Comeback Of Piston Pumps

Comeback Of Piston Pumps

The piston pump is again enjoying increasing popularity with liquid manure pumps. In particular, with high working pressure and high annual output, it can promote manure more favorably and more reliably than the widely used displacement pumps.

Automatically translated

The good old piston pump experiences its second spring. When, in the 1990s, large technical advances were made in the rotary piston and screw pumps, the piston pump was somewhat obliterated. The high purchase price as well as problems with the intake and with clogging of valves were at that time with a reason, the piston pumps more and more by displacement pumps to replace. The piston pump could only be held in the hill and mountain area; screw and rotary piston pumps can not achieve the same delivery rates as piston pumps.

Larger farms – more pressure
But now, too, piston pumps are being bought again in the lowlands. This is mainly due to two reasons: on growing agricultural farms, the distances are also increasing, which must be pumped through the manure. If the existing pipelines and hoses are to be used further and thus even higher hours are required, pressures in the lowland of 15 to 20 bar and more are quickly reached. Exactly in this pressure range the screw pump reaches its limits, the rotary piston pump much earlier. In addition, biogas plants are increasingly being laid with longer floor conduits which require a high discharge pressure.

More inter-company application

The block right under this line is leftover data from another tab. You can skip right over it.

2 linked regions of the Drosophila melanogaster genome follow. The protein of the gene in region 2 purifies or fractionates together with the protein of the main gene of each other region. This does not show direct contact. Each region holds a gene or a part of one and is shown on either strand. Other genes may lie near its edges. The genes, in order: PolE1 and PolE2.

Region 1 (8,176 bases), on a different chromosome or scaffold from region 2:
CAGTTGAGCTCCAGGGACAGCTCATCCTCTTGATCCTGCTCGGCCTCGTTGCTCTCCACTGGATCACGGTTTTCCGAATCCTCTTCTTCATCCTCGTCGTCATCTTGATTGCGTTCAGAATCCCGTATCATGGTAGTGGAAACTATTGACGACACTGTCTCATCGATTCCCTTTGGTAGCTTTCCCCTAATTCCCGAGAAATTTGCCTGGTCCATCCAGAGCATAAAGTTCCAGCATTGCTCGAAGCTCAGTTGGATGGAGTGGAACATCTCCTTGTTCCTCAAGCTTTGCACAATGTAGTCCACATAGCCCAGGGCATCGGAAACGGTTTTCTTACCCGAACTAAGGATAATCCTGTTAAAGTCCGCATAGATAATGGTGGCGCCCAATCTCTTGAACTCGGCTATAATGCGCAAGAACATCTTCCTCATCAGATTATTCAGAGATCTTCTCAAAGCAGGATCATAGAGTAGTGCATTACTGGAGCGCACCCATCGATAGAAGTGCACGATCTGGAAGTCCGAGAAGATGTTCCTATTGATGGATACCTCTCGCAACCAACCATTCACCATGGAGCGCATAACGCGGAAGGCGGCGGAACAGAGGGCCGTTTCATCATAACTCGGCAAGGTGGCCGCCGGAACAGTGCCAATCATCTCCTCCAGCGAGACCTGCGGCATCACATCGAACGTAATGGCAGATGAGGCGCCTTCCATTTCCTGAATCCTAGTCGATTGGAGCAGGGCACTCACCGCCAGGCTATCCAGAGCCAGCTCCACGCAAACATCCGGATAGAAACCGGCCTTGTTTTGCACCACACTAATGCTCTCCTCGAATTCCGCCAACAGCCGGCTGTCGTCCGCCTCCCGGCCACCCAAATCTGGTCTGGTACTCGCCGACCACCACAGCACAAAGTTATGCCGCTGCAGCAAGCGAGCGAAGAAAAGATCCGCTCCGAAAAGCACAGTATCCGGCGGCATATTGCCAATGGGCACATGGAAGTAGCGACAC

The second reason is the increasing use of Gülletechnik. For example, contractors or machinery companies use their slurry pumps during an increasing number of operating hours per year: around biogas plants, it can quickly exceed 1000. This is combined with a high working pressure. It can come so far that the stator is a screw pump has to be replaced once or twice a year. The costs for the replacement of wearing parts are correspondingly high. Together with the higher energy consumption, this means that the price advantage of a positive displacement pump is quickly exhausted when it is purchased. On the other hand, users of modern piston pumps report that they would be able to operate their machines over a period of more than 1000 hours per year without great wear and tear.

The double acting pistons run in a steel cylinder whose inner wall is protected against wear by a specially hard layer.

Disadvantages have been eradicated
Last but not least, the already mentioned disadvantages of the 90’s were able to be eliminated by a further development of the piston pumps: Modern, lying piston pumps suck up by themselves even up to 7 m depth without problems thanks to new valve technology. Also with new valve technology and if necessary with an upstream cutting chopper the blockability with long straw was greatly improved. Maintenance has also made great progress since then.

The crank drives and rods run today in all models in the closed oil bath and are therefore practically maintenance-free except for an oil change every two to three years. Furthermore, the remaining manufacturers have worked on an improvement in the wear resistance. The cylinders are now equipped with specially hardened walls.
These also have better properties in terms of wear resistance and lubricity. Which is expected to have a positive impact on performance.

Positive displacement pumps and forced transport